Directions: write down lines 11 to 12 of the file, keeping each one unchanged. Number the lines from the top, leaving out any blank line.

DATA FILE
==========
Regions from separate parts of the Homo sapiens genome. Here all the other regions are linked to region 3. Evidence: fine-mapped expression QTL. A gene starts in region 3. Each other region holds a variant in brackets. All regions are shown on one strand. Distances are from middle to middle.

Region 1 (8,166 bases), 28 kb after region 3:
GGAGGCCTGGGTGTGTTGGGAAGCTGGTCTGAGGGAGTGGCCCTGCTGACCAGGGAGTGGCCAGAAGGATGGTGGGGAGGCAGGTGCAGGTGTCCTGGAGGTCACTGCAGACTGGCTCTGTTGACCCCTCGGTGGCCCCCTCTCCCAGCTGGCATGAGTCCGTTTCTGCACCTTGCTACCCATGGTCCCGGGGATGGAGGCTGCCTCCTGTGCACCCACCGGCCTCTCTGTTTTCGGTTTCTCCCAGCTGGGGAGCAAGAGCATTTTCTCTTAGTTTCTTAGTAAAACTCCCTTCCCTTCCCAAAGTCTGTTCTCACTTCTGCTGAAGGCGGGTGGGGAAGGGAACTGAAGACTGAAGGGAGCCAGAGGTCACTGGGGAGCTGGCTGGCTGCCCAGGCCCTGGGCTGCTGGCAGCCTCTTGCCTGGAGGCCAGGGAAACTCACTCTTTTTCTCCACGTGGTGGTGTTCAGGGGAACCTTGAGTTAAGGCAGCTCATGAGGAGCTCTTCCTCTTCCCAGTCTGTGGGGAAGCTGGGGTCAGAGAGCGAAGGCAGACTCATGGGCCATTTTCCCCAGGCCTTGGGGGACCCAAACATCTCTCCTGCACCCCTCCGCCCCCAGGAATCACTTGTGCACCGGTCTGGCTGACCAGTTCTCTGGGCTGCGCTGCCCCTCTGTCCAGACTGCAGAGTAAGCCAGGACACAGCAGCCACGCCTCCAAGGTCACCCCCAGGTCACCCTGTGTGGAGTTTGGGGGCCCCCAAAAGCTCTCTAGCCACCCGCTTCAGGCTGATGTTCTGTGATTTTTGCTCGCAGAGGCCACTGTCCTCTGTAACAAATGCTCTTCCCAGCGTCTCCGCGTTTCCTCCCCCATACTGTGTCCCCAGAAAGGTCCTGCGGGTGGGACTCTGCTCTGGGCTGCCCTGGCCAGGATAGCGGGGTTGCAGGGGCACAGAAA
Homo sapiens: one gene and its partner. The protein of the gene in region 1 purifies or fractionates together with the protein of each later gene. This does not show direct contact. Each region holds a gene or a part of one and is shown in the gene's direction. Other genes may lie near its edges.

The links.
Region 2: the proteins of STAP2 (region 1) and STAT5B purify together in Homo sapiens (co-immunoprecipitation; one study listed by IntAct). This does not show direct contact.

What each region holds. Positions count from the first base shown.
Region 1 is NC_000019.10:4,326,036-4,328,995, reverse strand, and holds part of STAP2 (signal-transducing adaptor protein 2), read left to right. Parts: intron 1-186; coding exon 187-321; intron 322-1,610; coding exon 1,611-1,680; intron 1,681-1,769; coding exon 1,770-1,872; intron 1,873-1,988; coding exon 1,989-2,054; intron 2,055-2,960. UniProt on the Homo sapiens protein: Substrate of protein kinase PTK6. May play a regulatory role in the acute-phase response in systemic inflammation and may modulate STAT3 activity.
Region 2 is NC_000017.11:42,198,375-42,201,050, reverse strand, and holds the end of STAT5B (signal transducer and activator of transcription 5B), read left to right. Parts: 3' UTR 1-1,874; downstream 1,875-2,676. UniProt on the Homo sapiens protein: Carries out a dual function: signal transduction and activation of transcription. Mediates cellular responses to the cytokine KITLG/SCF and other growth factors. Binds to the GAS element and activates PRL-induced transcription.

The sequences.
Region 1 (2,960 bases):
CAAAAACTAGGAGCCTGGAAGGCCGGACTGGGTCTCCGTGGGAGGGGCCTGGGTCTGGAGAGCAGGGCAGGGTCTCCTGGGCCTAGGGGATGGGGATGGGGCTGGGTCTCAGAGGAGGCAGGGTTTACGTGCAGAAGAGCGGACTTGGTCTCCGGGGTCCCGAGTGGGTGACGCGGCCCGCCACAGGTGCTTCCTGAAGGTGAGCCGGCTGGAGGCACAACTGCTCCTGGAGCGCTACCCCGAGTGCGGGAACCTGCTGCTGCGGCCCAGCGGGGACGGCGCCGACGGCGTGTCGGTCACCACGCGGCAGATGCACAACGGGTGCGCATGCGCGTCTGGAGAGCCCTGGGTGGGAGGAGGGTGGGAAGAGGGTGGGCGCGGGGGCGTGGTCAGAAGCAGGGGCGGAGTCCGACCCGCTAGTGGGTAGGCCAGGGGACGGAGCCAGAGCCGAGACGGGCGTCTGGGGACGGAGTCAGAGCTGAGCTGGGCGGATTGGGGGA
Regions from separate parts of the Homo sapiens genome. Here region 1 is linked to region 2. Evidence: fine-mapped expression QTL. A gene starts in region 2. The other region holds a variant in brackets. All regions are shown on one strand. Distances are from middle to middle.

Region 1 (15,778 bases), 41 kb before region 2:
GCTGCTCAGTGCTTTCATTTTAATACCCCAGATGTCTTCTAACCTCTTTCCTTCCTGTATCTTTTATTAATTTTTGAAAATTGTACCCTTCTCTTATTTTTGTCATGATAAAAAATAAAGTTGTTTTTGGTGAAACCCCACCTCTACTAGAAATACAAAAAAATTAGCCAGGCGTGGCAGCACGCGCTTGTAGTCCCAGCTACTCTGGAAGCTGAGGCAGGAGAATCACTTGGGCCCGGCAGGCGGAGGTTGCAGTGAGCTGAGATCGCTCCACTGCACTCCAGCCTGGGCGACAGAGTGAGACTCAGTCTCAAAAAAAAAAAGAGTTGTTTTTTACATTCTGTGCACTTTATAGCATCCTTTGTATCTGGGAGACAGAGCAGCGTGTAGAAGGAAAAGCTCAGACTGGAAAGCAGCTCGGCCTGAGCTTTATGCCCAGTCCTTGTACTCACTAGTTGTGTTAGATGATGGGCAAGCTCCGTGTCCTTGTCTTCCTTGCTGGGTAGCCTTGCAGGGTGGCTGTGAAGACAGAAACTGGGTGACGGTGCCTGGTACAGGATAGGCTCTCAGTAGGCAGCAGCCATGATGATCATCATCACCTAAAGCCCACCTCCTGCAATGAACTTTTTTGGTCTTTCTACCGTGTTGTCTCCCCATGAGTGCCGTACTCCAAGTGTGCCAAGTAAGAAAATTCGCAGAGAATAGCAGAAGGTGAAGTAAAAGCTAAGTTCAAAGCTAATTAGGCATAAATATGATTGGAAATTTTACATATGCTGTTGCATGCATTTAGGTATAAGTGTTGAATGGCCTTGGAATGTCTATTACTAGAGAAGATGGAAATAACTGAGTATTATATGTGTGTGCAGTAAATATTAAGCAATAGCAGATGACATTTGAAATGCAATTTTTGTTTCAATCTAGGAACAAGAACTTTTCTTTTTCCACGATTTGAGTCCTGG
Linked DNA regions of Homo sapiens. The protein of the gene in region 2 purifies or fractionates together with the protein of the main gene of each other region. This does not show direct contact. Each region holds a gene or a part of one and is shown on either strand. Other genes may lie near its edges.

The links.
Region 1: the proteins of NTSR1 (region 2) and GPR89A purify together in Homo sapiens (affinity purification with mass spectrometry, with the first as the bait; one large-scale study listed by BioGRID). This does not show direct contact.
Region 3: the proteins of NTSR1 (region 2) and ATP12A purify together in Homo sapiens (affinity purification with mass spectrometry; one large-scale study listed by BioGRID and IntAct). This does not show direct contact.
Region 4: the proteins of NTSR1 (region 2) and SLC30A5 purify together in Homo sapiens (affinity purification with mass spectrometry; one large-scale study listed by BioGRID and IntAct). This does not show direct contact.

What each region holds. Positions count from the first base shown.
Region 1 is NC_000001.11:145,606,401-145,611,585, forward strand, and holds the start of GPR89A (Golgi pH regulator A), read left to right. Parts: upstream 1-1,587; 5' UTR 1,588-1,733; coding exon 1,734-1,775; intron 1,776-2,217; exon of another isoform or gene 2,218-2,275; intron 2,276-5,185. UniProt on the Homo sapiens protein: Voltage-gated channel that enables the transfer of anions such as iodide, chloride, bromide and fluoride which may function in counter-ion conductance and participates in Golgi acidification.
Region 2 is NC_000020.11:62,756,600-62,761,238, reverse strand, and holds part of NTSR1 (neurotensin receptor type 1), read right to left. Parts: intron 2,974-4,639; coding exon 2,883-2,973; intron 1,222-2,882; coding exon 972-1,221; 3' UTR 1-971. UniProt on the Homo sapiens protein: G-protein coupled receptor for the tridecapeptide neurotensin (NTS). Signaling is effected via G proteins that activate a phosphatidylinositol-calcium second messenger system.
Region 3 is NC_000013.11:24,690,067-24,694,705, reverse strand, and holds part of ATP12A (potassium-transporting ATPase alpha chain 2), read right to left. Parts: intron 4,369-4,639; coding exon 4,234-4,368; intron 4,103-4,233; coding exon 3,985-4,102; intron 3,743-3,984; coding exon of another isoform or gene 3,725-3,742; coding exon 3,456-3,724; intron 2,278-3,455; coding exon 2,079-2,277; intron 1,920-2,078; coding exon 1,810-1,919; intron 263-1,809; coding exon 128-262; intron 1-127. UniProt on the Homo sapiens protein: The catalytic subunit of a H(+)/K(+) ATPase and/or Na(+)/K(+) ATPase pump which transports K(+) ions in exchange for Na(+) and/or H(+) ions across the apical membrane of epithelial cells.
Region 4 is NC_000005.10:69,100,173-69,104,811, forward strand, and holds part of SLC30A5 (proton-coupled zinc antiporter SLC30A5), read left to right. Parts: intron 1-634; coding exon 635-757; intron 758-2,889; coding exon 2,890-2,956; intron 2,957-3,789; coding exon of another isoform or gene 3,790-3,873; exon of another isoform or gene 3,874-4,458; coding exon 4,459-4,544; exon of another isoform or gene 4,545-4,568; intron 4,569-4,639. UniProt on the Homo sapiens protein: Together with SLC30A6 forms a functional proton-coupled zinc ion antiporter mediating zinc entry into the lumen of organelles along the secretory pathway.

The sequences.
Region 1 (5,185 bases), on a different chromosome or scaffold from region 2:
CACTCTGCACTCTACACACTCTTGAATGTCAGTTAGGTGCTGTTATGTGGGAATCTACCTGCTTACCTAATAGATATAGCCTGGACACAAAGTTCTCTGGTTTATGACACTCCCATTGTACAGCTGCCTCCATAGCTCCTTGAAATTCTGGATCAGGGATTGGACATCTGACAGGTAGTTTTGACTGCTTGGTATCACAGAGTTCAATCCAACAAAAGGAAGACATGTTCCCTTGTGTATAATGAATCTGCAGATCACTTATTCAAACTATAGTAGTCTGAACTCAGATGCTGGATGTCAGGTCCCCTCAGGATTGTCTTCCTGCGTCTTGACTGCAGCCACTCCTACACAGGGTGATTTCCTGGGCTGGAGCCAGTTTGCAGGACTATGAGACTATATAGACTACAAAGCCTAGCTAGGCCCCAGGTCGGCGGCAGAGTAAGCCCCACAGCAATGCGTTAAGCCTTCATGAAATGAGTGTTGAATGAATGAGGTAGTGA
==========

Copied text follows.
Region 1 (2,960 bases):
CAAAAACTAGGAGCCTGGAAGGCCGGACTGGGTCTCCGTGGGAGGGGCCTGGGTCTGGAGAGCAGGGCAGGGTCTCCTGGGCCTAGGGGATGGGGATGGGGCTGGGTCTCAGAGGAGGCAGGGTTTACGTGCAGAAGAGCGGACTTGGTCTCCGGGGTCCCGAGTGGGTGACGCGGCCCGCCACAGGTGCTTCCTGAAGGTGAGCCGGCTGGAGGCACAACTGCTCCTGGAGCGCTACCCCGAGTGCGGGAACCTGCTGCTGCGGCCCAGCGGGGACGGCGCCGACGGCGTGTCGGTCACCACGCGGCAGATGCACAACGGGTGCGCATGCGCGTCTGGAGAGCCCTGGGTGGGAGGAGGGTGGGAAGAGGGTGGGCGCGGGGGCGTGGTCAGAAGCAGGGGCGGAGTCCGACCCGCTAGTGGGTAGGCCAGGGGACGGAGCCAGAGCCGAGACGGGCGTCTGGGGACGGAGTCAGAGCTGAGCTGGGCGGATTGGGGGA